607. Group B Streptococcus resistance to clindamycin: Regional antibiogram surveillance in Los Angeles County
Session: Poster Abstract Session: Maternal-Child Infections
Thursday, October 4, 2018
Room: S Poster Hall
Background: Intrapartum antibiotic prophylaxis (IAP) prevents neonatal mortality from Group B Streptococcus (GBS). Clindamycin resistance among GBS isolates complicates IAP for GBS-positive women allergic to penicillin and cephalosporins. GBS screening by nucleic acid amplification tests (NAATs) provides rapid results, but no susceptibility data to inform IAP. We sought to estimate burden of clindamycin resistance among GBS in Los Angeles County (LAC).

Methods: Hospital antibiogram data were gathered from all LAC acute care hospitals from 2015 to 2016. Weighted averages for GBS resistance to clindamycin, erythromycin, penicillin, and TMP/SMX were calculated. Facilities which reported clindamycin susceptibilities were interviewed regarding antimicrobial susceptibility testing methods.

Results: A total of 2,339 GBS isolates from 22 hospitals were reported between 2015 and 2016. 13 hospitals tested GBS for clindamycin (9 reported in 2015 and 2016, 4 hospitals reported in 2016 only). Clindamycin resistance was found in 61.7% of 1,794 GBS isolates (79.3% of 891 in 2015, 44.3% of 903 in 2016). Erythromycin resistance was 42% in 735 isolates reported, 0.1% penicillin of 1,916 isolates reported, and 1.5% TMP/SMX of = 135 isolates reported. Facilities tested GBS by manual minimum inhibitory concentration (MIC) broth dilution (n = 1), automated MIC dilution (n = 4), agar plate diffusion (n = 1), and MIC dilution followed by agar plate diffusion (n = 1). 2 hospitals did not perform testing on-site.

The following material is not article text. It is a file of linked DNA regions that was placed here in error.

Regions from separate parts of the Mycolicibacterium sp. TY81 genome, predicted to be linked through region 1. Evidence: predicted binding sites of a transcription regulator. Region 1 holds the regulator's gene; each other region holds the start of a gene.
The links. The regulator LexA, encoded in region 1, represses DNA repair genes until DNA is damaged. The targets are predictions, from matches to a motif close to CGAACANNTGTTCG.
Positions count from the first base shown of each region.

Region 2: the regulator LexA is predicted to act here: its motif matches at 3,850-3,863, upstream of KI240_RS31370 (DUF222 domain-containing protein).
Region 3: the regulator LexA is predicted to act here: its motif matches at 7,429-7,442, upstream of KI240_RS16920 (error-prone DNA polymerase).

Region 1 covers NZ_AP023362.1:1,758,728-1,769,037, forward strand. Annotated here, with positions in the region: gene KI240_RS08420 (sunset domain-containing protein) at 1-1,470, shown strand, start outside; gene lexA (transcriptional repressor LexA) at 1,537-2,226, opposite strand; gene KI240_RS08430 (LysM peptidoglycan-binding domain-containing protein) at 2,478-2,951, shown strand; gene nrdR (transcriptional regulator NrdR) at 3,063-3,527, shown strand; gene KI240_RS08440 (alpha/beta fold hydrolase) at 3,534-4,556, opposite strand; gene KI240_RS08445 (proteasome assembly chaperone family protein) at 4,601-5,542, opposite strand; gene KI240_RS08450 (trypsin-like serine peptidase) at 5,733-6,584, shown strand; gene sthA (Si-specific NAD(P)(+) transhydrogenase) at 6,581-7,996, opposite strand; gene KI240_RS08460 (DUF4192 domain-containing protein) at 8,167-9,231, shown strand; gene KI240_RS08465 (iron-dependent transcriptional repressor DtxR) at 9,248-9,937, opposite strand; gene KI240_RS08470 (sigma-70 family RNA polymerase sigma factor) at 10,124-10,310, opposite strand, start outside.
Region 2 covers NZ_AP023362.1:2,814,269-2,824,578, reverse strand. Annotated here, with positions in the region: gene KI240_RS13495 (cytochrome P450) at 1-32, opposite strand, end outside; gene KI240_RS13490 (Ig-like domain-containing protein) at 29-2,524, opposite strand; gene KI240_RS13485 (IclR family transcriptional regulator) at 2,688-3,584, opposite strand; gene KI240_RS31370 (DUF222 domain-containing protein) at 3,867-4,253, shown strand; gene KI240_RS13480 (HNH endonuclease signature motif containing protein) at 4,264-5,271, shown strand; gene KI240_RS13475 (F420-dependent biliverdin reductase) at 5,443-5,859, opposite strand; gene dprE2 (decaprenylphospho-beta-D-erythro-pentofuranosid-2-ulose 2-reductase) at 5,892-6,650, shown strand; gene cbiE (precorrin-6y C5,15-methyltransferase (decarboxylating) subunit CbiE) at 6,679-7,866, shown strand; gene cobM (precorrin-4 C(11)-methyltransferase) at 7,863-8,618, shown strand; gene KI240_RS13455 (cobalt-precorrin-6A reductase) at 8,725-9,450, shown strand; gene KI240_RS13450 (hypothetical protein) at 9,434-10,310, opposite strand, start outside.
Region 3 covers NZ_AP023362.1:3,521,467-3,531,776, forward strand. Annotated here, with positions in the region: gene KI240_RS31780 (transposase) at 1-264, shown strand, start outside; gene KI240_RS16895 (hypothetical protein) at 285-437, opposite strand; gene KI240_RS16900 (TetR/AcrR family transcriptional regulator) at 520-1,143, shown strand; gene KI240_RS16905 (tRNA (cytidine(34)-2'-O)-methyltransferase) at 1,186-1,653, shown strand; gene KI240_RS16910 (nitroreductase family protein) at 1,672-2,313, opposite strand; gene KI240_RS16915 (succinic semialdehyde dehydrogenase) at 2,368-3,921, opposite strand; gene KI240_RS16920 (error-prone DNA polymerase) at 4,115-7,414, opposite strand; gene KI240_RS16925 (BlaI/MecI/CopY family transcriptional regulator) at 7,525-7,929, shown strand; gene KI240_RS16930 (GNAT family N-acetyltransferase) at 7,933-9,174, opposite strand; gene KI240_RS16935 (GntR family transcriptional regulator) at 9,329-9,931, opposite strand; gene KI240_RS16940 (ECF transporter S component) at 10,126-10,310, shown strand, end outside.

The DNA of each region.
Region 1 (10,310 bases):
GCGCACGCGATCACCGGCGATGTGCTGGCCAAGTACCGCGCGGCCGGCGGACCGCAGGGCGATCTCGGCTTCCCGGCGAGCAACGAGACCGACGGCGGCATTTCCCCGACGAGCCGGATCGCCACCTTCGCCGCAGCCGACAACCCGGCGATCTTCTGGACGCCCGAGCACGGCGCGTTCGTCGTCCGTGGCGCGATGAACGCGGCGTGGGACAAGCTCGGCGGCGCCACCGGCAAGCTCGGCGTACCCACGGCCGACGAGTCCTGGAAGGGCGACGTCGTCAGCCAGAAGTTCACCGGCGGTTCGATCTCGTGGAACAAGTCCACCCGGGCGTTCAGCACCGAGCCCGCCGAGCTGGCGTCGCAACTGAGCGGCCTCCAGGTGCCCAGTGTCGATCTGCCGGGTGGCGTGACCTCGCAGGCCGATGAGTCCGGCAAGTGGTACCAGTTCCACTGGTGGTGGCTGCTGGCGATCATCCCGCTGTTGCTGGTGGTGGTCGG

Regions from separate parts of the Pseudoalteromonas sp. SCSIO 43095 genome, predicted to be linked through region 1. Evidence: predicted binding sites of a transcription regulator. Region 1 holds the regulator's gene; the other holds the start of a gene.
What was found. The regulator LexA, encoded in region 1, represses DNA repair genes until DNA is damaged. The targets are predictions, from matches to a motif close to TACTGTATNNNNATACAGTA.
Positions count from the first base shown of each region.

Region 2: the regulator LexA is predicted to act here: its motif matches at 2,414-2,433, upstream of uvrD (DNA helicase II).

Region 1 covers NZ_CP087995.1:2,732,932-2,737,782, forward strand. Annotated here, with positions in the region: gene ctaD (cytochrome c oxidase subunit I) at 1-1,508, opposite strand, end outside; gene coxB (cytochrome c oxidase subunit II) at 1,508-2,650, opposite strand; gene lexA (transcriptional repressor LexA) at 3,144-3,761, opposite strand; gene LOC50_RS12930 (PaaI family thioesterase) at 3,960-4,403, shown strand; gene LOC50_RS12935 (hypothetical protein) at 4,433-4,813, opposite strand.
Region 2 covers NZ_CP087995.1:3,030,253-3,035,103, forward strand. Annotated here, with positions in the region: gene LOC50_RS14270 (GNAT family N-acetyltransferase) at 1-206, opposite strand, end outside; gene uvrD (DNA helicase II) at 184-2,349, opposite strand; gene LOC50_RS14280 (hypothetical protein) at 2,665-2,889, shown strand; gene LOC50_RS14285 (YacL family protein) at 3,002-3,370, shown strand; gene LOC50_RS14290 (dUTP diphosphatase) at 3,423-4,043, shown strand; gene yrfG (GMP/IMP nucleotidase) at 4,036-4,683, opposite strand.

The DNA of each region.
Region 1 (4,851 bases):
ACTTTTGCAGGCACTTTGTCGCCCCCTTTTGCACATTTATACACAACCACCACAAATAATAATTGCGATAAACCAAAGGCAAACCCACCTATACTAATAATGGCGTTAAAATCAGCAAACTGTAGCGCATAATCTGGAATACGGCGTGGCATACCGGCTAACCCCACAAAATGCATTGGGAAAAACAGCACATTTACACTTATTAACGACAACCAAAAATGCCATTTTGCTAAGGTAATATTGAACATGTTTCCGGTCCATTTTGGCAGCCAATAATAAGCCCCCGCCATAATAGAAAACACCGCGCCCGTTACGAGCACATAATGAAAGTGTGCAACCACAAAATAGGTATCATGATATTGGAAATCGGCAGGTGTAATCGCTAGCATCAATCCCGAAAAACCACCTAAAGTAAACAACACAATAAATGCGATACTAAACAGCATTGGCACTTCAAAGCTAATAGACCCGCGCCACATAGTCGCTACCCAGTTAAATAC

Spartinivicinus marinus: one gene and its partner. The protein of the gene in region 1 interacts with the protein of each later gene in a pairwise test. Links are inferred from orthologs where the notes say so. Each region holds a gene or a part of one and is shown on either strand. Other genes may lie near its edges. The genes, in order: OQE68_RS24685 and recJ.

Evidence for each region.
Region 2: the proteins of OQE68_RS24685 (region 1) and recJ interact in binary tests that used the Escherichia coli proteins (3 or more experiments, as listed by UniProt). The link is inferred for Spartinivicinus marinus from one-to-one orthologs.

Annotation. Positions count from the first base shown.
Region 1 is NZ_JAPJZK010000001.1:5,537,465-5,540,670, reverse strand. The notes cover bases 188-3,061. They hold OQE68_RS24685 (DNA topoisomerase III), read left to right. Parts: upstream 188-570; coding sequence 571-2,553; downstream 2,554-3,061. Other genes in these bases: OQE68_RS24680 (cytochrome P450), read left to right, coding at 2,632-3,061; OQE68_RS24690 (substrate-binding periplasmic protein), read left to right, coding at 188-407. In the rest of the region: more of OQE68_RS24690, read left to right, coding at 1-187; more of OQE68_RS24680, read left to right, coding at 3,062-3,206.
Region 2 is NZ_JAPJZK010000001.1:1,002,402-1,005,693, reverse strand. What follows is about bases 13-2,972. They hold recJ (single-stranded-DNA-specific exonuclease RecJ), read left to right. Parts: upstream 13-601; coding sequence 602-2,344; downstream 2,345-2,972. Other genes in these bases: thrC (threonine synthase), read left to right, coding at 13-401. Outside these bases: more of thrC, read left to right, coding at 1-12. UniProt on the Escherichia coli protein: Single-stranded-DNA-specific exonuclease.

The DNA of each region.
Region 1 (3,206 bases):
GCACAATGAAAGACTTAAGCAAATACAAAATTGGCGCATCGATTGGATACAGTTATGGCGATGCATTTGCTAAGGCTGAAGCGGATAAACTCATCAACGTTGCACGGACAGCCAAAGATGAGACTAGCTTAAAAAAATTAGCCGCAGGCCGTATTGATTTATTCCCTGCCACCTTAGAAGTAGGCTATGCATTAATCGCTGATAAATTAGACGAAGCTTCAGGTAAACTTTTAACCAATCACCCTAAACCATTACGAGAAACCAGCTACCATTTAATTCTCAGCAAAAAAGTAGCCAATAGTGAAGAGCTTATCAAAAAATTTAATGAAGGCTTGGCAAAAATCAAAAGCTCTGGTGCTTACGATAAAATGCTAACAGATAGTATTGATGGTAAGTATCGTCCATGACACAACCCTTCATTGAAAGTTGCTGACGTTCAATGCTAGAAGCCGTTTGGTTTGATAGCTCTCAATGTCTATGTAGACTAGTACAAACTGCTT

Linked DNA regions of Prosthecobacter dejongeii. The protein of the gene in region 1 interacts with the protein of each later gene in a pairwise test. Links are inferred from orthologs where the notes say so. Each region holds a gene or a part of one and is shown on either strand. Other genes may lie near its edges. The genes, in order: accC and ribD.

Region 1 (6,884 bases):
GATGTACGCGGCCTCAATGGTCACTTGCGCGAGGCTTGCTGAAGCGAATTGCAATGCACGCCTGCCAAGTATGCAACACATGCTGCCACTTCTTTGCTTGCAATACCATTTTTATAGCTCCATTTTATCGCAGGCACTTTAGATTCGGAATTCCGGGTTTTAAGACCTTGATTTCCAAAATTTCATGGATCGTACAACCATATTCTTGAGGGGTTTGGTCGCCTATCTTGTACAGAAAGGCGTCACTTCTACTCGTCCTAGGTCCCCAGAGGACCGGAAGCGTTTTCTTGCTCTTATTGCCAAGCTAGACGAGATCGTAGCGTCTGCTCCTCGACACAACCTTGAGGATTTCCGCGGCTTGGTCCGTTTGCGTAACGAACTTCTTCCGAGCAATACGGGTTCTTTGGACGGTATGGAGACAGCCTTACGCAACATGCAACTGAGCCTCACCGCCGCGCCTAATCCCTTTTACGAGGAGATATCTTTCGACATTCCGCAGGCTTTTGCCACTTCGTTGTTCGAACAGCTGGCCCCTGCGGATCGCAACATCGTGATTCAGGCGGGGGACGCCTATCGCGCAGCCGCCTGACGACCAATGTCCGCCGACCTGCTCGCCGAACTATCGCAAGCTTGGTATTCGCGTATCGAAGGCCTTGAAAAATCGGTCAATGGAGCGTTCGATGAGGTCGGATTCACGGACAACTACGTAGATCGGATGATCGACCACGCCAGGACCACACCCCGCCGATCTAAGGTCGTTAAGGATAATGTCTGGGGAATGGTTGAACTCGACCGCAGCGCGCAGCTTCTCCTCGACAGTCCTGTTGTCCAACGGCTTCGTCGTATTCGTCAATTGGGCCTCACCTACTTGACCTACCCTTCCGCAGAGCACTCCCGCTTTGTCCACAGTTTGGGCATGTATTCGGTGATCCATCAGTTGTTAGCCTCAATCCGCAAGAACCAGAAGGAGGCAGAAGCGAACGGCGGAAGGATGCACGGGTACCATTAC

Conclusion: The 62% prevalence of clindamycin-resistant GBS in LAC is three-fold higher than national CDC estimates and complicates IAP for GBS-positive women allergic to penicillin and cephalosporins. These data support CDC recommendations for susceptibility testing in addition to NAAT screening which does not include assays for common determinants of clindamycin resistance, erm­-methylase, mef, and isa. There is an opportunity for diagnostic manufacturers and clinical labs to help clinicians choose appropriate IAP and prevent neonatal mortality. The CDC and public health should be aware of regional variations in clindamycin resistance. Clinicians should be aware of local resistance to inform IAP stewardship recommendations.

Cary Krug, MPH1, Dawn Terashita, MD, MPH1, Wendy Manuel Knight, MPH1, Sandeep Bhaurla, MPH, CIC1, Joanna Felix-Mendez, HSDG2, Aaron Miner, BA2, Leah Bloomfield, BS2, David Ha, PharmD3,4, Susan Butler-Wu, PhD5, Priyanka Fernandes, MBBS, MPH6, Omai Garner, Ph. D., D (ABMM)7 and James McKinnell, M.D.1,2,6, (1)Department of Public Health, Los Angeles County, Los Angeles, CA, (2)Infectious Disease, LA BioMed Research Institute at Harbor-UCLA, Torrance, CA, (3)Keck Graduate Institute, Claremont, CA, (4)Pomona Valley Hospital Medical Center, Pomona, CA, (5)Keck School of Medicine, Los Angeles, CA, (6)University of California Los Angeles, Westwood, CA, (7)Microbiology, University of California, Los Angeles, Westwood, CA

Disclosures:

C. Krug, None

D. Terashita, None

W. Manuel Knight, None

S. Bhaurla, None

J. Felix-Mendez, None

A. Miner, None

L. Bloomfield, None

D. Ha, None

S. Butler-Wu, BioFire (bioMerieux): Investigator , Research support .

P. Fernandes, None

O. Garner, None

J. McKinnell, None

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